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UNICEF stresses Child’s Right to an Identity Print E-mail
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Written by Shane D. Williams   
Thursday, 30 August 2012 00:00

On Wednesday, August 29th, the United Nations Children's Fund, in collaboration with Mrs. Kim Simplis-Barrow, Special Envoy for Women and Children and Global Ambassador for Special Olympics and the Vital Statistics Unit, launched a universal birth registration campaign at the Samuel Haynes Institute of Learning in Belize City.

On September 2nd, 1990 the United Nations Convention on the Rights of a Child came into force. Belize as a signatory to the Convention is bound by international law to implement the Convention. Each country that ratifies the convention is required to report to, and appear before, the United Nations Committee on the Rights of the Child periodically to be examined on their progress with regards to the advancement of the implementation of the Convention and the status of child rights in their country. Article 7 of that convention emphasizes a child’s right to an identity. The first step in establishing such identity is by registering the birth of a child.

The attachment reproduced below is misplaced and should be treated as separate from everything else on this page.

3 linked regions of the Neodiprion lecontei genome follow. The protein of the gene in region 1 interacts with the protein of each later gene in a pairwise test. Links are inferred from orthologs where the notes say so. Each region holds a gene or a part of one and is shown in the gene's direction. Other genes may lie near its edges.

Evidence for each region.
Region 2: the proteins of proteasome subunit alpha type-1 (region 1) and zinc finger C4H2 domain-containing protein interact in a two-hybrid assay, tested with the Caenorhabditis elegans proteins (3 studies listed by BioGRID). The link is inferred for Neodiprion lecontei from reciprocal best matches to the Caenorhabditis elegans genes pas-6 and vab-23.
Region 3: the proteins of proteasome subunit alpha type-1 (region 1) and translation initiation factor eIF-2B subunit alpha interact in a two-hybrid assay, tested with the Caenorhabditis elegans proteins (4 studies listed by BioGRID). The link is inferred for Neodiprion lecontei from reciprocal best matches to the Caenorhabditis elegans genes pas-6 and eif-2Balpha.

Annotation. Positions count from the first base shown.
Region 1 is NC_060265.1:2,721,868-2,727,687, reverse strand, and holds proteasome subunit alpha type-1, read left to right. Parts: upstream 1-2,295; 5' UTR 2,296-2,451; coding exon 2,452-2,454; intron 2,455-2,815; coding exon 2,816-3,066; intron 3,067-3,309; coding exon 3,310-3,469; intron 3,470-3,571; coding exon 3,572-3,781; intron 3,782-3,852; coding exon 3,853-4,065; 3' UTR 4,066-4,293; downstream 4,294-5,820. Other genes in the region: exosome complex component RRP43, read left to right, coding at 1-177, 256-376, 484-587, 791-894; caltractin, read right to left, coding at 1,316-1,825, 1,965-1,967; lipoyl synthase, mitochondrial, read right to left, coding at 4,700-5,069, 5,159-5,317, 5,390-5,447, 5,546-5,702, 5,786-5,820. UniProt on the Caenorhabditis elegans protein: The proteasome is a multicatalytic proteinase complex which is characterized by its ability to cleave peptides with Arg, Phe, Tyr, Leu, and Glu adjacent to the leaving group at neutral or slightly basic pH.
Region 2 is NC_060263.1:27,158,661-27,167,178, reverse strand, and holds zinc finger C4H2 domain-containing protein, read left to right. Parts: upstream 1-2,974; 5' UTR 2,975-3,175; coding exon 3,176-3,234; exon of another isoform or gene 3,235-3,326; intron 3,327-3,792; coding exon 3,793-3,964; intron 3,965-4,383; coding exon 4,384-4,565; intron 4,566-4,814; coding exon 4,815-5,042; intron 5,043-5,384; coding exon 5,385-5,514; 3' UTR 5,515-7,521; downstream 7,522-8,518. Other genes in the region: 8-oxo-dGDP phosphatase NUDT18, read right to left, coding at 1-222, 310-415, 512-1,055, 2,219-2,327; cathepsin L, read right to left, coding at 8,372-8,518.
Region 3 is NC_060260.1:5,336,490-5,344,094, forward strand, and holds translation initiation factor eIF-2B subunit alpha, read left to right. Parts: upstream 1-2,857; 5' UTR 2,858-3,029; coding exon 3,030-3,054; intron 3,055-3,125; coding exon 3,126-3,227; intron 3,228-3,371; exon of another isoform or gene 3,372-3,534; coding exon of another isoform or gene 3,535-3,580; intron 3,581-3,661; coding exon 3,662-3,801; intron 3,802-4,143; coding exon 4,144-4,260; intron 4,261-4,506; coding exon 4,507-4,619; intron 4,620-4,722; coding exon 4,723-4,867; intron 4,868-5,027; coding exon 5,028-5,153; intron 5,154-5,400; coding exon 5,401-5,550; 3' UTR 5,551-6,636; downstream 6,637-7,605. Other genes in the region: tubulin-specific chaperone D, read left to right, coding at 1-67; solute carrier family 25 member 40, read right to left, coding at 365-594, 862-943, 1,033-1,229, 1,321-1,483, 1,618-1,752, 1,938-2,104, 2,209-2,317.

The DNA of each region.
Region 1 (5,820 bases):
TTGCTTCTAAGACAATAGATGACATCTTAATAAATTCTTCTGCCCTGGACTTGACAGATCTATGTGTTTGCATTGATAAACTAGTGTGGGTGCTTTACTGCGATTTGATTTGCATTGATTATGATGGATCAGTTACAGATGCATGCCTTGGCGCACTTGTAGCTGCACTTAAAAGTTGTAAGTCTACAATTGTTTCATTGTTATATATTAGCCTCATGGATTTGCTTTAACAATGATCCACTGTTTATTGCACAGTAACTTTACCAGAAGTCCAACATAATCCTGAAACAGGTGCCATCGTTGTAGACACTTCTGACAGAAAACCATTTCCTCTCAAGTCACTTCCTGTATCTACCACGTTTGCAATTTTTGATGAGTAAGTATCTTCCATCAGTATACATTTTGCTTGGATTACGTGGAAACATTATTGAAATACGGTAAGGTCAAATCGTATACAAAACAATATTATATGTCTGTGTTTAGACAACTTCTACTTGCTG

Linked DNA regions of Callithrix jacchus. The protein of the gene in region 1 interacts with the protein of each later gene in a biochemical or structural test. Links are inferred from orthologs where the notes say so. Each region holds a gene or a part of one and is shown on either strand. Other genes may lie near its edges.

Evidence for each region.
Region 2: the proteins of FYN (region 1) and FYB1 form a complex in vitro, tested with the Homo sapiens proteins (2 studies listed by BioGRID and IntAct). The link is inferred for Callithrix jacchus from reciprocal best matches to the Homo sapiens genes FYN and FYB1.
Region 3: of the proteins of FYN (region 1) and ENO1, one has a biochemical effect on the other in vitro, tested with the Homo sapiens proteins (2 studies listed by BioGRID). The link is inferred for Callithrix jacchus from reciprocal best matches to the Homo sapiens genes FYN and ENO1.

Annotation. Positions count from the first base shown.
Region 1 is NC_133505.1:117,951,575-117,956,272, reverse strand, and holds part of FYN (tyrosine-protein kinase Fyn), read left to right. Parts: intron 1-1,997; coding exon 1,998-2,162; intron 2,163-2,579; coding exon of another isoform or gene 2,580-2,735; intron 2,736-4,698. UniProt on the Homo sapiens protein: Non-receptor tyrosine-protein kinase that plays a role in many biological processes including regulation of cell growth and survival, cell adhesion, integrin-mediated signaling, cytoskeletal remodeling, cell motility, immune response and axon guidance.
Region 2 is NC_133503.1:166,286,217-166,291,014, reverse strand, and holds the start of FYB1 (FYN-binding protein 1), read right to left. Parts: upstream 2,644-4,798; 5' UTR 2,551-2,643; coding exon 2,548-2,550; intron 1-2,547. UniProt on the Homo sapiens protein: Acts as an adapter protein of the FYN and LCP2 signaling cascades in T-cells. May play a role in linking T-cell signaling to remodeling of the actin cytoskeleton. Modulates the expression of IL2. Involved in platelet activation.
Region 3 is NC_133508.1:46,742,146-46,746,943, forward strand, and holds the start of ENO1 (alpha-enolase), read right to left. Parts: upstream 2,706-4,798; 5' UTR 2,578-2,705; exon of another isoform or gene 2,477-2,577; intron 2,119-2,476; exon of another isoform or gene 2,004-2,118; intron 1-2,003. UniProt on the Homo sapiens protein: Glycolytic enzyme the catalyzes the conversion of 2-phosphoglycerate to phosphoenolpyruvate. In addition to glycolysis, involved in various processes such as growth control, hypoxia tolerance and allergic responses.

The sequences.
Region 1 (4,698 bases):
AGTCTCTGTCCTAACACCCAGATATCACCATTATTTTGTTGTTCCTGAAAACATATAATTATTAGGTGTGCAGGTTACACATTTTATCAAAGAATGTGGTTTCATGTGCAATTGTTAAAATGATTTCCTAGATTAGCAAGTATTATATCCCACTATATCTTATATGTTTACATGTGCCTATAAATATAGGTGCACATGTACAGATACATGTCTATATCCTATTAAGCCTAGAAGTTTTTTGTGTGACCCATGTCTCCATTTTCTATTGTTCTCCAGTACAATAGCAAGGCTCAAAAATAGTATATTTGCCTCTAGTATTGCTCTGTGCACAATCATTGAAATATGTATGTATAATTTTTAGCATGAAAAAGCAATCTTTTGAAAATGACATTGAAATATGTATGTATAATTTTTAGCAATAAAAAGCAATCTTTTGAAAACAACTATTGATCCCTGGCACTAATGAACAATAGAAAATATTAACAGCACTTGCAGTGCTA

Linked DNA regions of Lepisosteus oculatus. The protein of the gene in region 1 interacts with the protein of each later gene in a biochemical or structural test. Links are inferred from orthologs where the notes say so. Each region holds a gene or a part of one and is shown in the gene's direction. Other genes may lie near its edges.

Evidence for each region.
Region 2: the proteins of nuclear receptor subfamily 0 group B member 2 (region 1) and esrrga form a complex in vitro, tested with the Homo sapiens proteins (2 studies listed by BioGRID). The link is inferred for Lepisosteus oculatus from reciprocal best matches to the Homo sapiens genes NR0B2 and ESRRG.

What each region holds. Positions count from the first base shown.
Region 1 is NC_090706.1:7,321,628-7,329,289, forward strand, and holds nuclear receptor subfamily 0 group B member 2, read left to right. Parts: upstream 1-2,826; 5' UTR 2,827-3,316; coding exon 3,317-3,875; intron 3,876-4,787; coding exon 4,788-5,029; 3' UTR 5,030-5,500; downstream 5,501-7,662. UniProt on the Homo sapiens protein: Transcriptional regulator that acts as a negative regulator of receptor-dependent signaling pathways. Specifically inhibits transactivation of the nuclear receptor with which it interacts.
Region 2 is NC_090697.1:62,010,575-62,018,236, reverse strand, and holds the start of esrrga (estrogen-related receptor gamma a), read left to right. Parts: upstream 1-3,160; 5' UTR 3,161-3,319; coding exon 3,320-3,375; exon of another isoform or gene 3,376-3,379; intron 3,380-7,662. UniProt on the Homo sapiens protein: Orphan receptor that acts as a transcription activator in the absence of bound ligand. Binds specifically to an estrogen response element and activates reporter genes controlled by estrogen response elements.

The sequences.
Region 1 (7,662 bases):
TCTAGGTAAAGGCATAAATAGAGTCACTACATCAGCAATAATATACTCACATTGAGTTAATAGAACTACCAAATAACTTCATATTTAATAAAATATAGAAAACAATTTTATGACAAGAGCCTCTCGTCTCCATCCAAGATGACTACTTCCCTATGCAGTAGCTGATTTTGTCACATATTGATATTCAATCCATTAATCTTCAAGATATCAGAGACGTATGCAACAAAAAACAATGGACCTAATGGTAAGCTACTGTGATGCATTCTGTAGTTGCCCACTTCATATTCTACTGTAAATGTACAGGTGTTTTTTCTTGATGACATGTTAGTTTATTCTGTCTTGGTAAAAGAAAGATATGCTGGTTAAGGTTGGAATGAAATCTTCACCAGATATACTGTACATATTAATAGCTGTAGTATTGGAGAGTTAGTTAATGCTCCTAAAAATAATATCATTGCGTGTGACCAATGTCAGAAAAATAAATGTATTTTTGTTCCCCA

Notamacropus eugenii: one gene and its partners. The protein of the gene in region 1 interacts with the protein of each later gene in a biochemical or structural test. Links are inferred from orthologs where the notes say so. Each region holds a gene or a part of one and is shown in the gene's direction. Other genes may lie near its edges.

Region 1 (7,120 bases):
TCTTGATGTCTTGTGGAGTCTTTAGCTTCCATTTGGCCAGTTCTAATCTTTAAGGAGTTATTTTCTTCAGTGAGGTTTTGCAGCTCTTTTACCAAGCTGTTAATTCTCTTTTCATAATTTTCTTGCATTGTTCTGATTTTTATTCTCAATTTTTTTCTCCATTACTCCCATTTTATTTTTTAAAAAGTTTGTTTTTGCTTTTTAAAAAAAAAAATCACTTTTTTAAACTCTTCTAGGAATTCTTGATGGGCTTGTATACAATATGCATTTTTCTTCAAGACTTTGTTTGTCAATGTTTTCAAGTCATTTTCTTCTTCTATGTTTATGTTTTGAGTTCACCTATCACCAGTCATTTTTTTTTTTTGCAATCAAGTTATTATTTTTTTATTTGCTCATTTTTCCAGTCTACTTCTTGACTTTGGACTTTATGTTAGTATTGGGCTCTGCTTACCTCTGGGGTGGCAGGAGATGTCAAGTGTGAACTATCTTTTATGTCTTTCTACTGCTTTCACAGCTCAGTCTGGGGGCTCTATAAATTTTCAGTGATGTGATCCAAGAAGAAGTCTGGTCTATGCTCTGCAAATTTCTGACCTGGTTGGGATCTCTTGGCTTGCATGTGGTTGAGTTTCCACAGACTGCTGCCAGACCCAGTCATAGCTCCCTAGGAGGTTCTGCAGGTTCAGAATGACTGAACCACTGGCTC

It is estimated that unregistered births range from about 2% in the Cayo District to about 12.4% in the Stann Creek District. The national birth registration drive was launched on February 24th of last year in the Toledo District, which was considered to be the most difficult district to cover. From Wednesday, August 29th, to Friday, August 31st, officials of the Vital Statistics Unit will be in different centers across Belize City to facilitate the registration process for residents of the city. Those locations are the Samuel Haynes Institute of Learning, Youth for the Future near Belchina Bridge, Sister Clara Muhammad Primary School, Young Men’s Christian Association building on Faber’s Road and the Vital Statistics Headquarters. The registration fee has been trimmed down to $3 during the exercise.

Mrs. Barrow strongly urges parents to register their children because when a parent fails to register their child it is like “that child does not exist”. Failure to register a child affects that child’s other fundamental rights. An unregistered child has no nationality, right to an education, access to healthcare or other basic services.